Lublin, a city of 349,000 people located in eastern Poland, has many historical landmarks, but one rises above all the others. Located on top of a hill overlooking the city centre is Lublin Castle, a grandiose building with a history dating back to medieval times. Established in the 12th century, it is one of the oldest royal residences in Poland and the place where the Union of Lublin was signed in 1569, establishing the Polish-Lithuanian Commonwealth to form what would be one of the biggest economies in Europe.
The castle's fortunes, however, have tended to reflect those of Lublin itself, and indeed the whole of Poland. The castle stood tall in the 16th century, when the Polish-Lithuanian Commonwealth thrived, but it fell in disrepair when the country's fortunes declined in 17th century. More recently it has served as a prison for the Tsarist, Nazi and communist regimes that have at various points ruled or occupied the country.
The road to 2020
Lublin's creative class
Lublin 2013-2020 development strategy focuses not only on improving infrastructure and links between academia and business. A great deal of the strategy focuses on soft factors such as improving the city's openness, social participation and the creative spirit of its residents. “As stated by Richard Florida [a renowned urban studies theorist], big business looks for creative people and creative people look for creative cities,” says Michal Furmanek, brand manager at the Lublin City Hall's department of strategy and investor services.
To showcase creative types that reside in Lublin and its vicinities, Mr Furmanek has been running the multimedia platform Kreatywni, or 'Creatives' in English, since 2013. Each year the team behind the Kreatywni project chooses 12 Lubliners that do extraordinary things, and tells their story during a photo exhibition and on the project's website. Previous editions have featured a street-cruiser maker, a beekeper and a low-fi music producer.
“We do this to help them with publicity, but also to inspire others. Passionate creatives like this are the ones that determine the attractiveness of Lublin as a business destination,” says Mr Furmanek.
As the role and status of the castle has changed over time, so too has the city it overlooks. Lublin went from being a prosperous trade city in its 16th-century heyday to being cruelly dubbed as 'Poland B' by fellow Poles, a regressive, desolate place with few prospects.
“In recent years we have managed to fight that notion, thanks to the fact that we are a big academic centre and we have received many subsidies from the EU. But our ambition is to be seen not only as the capital of eastern Poland, but also to regain the economic potential that Lublin once had,” says Mariusz Sagan, a director at the Lublin City Hall's department of strategy and investor services.
According to Mr Sagan, instrumental to this resurrection has been Lublin's development strategy, which was published in 2013 and outlined the city's development until 2020. “We tried to involve as many people and entities as possible in our strategy, from businesses through academia to regular Lublin residents. It took us two years, but now we have a document truly in tune with what this city needs,” says Mr Sagan.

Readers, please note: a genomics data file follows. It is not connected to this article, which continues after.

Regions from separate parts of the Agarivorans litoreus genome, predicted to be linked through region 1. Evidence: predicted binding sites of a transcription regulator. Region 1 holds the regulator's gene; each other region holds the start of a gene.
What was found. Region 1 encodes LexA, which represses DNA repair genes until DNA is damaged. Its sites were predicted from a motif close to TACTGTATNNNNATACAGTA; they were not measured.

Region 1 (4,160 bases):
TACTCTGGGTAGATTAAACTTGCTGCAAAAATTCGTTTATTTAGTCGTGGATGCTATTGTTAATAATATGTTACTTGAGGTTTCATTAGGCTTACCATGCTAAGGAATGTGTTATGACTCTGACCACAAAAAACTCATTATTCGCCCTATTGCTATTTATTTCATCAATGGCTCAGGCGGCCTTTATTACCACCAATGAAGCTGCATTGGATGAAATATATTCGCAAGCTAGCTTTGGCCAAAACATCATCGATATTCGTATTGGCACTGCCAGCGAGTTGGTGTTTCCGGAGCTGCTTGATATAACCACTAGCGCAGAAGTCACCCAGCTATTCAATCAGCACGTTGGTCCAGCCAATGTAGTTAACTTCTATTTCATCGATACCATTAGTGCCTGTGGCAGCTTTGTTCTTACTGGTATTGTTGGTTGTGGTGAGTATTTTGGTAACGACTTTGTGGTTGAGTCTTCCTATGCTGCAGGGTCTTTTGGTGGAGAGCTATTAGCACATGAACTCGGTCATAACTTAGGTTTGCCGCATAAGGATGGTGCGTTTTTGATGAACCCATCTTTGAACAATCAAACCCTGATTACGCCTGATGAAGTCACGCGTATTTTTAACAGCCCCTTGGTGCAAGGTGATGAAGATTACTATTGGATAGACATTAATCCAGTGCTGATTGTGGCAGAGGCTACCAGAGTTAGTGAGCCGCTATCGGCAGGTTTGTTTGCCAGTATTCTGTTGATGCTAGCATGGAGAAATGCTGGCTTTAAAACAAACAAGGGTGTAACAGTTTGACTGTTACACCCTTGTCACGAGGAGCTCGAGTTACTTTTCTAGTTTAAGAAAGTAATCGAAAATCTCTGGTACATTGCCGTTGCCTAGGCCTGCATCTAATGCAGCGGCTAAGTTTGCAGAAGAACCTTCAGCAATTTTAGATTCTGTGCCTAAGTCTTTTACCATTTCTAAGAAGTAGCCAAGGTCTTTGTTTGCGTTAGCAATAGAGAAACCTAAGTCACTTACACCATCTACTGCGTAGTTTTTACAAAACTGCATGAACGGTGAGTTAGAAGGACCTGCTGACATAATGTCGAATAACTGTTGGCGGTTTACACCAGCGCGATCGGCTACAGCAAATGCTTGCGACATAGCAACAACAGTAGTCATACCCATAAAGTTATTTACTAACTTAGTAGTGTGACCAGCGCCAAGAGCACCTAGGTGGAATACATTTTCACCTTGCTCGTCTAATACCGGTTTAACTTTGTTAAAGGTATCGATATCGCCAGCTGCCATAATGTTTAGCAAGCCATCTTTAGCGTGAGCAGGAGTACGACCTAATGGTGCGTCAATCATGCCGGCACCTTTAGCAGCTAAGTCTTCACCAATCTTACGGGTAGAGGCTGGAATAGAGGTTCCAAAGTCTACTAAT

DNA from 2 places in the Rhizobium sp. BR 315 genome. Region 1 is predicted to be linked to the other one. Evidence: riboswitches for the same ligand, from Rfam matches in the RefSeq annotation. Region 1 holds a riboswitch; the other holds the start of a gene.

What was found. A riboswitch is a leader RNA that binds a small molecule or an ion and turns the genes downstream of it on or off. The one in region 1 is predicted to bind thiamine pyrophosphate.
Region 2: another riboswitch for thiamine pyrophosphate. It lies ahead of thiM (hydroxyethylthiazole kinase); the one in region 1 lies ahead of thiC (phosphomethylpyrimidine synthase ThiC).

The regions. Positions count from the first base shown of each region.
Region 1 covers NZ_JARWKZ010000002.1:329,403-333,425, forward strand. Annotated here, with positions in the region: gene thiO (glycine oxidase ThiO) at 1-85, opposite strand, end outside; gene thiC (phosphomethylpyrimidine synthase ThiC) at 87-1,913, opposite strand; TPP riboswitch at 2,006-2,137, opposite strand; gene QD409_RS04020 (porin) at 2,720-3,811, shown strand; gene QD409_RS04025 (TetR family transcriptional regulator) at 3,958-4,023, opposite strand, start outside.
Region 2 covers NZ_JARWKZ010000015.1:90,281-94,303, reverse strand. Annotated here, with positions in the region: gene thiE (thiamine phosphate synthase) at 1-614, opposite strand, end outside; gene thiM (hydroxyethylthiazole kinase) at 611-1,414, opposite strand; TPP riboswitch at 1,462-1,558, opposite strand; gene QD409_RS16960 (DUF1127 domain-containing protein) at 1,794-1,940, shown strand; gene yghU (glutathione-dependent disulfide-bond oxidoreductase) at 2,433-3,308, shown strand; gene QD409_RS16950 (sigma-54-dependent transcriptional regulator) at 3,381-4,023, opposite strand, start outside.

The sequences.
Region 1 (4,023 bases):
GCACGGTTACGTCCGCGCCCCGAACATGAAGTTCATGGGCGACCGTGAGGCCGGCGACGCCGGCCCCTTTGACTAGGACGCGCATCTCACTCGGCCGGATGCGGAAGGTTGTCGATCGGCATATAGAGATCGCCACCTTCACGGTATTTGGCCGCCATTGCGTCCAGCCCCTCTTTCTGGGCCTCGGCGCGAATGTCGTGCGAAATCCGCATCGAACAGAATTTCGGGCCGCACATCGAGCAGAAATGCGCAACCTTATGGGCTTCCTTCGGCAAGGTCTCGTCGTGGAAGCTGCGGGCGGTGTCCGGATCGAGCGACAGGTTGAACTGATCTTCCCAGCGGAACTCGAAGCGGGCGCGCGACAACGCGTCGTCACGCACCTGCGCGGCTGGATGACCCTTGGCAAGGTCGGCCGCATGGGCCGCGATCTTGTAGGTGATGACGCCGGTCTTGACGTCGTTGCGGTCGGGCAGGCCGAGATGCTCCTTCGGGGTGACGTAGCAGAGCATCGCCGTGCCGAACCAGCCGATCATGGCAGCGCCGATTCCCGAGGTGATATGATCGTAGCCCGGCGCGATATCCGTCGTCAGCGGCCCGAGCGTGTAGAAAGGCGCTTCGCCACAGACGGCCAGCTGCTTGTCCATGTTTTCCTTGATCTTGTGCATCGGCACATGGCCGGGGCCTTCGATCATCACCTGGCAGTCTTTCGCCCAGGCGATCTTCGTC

According to Krzysztof Zuk, the mayor of Lublin, in his foreword to the development strategy report, the connectivity and accessibility of the city are key areas that have been in need of improvement. In that regard, the city has been making headway of late. It has gained a new airport and a long-awaited bypass, while works on a highway linking Warsaw with Lublin, and then the border with Ukraine, are at their final stages.
Additionally, by 2020 Polish State Railways is planning to complete its Warsaw Lublin route modernisation project, trimming the journey time by one-third to approximately 90 minutes. “It is hard to get investments if an investor has a difficult time getting to your location. It is as simple as that. Luckily, our situation in that regard has changed dramatically in the past two years,” says Ireneusz Dylczyk, the commercial director of Lublin Airport.
Another area highlighted in the Lublin 2013-2020 strategy is improving the city's entrepreneurship climate. Between 1999 and 2002, Lublin saw a number of large companies operating in the city either go bankrupt or merge with other firms and move out of the city. Amid that gloom, Dobromir Piekarski, a Lublin-born IT entrepreneur, founded his company, eLeader, which focuses on IT solutions for businesses.
“I am from Lublin so I never really thought about running the company from anywhere else. Yet when we started in 1999, there was no market for us here or anywhere in Poland, so we had to search for markets abroad,” says Mr Piekarski. The firm's foreign focus proved to be successful, and it now has clients in more than 70 countries, while eLeader's mobile commerce spin-off, Finanteq, is currently looking to expand to the US and the UK.